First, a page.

About this book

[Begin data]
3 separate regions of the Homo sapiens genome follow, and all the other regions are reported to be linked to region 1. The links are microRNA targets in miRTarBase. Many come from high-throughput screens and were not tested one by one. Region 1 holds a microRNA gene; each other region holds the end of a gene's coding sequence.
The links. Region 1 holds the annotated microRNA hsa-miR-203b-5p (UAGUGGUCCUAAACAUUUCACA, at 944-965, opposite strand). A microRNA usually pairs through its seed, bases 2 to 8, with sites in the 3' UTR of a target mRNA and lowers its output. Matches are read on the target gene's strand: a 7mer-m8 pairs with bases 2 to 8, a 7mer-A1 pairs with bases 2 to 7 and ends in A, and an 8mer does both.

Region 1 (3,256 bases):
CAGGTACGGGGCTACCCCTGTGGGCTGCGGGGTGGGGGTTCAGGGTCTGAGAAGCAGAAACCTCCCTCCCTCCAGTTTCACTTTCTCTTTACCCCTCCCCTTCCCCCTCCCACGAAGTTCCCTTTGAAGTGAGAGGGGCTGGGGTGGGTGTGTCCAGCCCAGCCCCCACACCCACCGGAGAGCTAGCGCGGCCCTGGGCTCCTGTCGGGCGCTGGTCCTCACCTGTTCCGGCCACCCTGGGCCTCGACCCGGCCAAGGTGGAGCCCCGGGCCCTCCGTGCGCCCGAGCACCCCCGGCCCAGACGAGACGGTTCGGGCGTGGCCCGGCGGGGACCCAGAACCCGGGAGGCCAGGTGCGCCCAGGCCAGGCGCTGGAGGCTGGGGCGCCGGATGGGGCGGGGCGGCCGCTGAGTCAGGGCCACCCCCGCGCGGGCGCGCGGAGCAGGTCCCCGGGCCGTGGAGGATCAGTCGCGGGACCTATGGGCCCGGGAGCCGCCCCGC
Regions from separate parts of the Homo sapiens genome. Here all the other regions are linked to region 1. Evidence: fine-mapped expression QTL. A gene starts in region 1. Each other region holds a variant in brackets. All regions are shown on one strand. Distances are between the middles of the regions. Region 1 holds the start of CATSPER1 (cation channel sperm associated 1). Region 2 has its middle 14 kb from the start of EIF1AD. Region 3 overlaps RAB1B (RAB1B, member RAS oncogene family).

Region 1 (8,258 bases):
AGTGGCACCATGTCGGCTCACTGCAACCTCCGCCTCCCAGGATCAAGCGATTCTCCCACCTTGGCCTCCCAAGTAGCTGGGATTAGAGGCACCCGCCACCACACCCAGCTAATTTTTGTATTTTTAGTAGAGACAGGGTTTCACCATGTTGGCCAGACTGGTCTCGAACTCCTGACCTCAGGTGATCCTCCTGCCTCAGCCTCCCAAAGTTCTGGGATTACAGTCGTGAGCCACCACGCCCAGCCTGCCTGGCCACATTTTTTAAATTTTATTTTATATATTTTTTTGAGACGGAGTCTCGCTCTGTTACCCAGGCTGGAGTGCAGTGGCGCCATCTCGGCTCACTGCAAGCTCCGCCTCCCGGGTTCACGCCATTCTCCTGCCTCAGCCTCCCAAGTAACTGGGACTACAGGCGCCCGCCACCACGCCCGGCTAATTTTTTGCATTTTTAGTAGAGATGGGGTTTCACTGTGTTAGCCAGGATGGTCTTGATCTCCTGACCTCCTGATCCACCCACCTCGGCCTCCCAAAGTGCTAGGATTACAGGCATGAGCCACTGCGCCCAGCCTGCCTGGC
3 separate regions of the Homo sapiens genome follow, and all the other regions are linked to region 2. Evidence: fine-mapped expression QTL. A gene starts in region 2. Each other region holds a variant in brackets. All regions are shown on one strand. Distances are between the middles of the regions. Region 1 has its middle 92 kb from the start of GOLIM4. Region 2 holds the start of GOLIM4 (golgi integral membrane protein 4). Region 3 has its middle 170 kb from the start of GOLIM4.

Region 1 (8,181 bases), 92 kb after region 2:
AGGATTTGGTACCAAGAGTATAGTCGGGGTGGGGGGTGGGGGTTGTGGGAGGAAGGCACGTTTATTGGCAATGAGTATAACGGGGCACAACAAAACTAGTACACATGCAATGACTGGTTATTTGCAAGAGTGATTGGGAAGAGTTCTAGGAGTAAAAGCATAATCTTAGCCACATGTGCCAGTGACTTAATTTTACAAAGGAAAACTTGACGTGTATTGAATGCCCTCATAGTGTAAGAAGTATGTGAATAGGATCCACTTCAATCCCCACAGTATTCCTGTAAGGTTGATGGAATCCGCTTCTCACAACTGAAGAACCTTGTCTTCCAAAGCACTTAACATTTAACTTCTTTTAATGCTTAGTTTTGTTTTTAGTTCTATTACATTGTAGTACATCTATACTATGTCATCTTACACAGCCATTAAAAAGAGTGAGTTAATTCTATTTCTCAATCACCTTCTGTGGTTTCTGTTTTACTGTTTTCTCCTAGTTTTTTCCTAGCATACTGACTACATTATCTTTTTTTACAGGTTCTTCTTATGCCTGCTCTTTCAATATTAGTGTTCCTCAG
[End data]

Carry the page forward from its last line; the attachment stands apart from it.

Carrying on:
The intent of this book is threefold: (1) to summarize recent research concerned with residential crowding, (2) to present some new perspec tives on this important subject, and (3) to consider design implications and recommendations that can be derived from the existing body of research. We have sought to bring together the work of many of the researchers most involved in these areas, and have asked them to go beyond their data-to present new insights into response to residential crowding and to speculate about the meaning of their work for the present and future design of residential environments. We feel that this endeavor has been successful, and that the present volume will help to advance our understanding of these issues. The study of residential density is not new. Studies in this area were conducted by sociologists as early as the 1920s, yielding moderate corre lational relationships between census tract density and various social and physical pathologies. This work, however, has been heavily criticized because it did not adequately consider confounding social structural factors, such as social class and ethnicity. The research that will be presented in the present volume represents a new generation of crowding investigation. All of the work has been conducted during the 1970s, and a range of methodological strategies have been employed in these studies.
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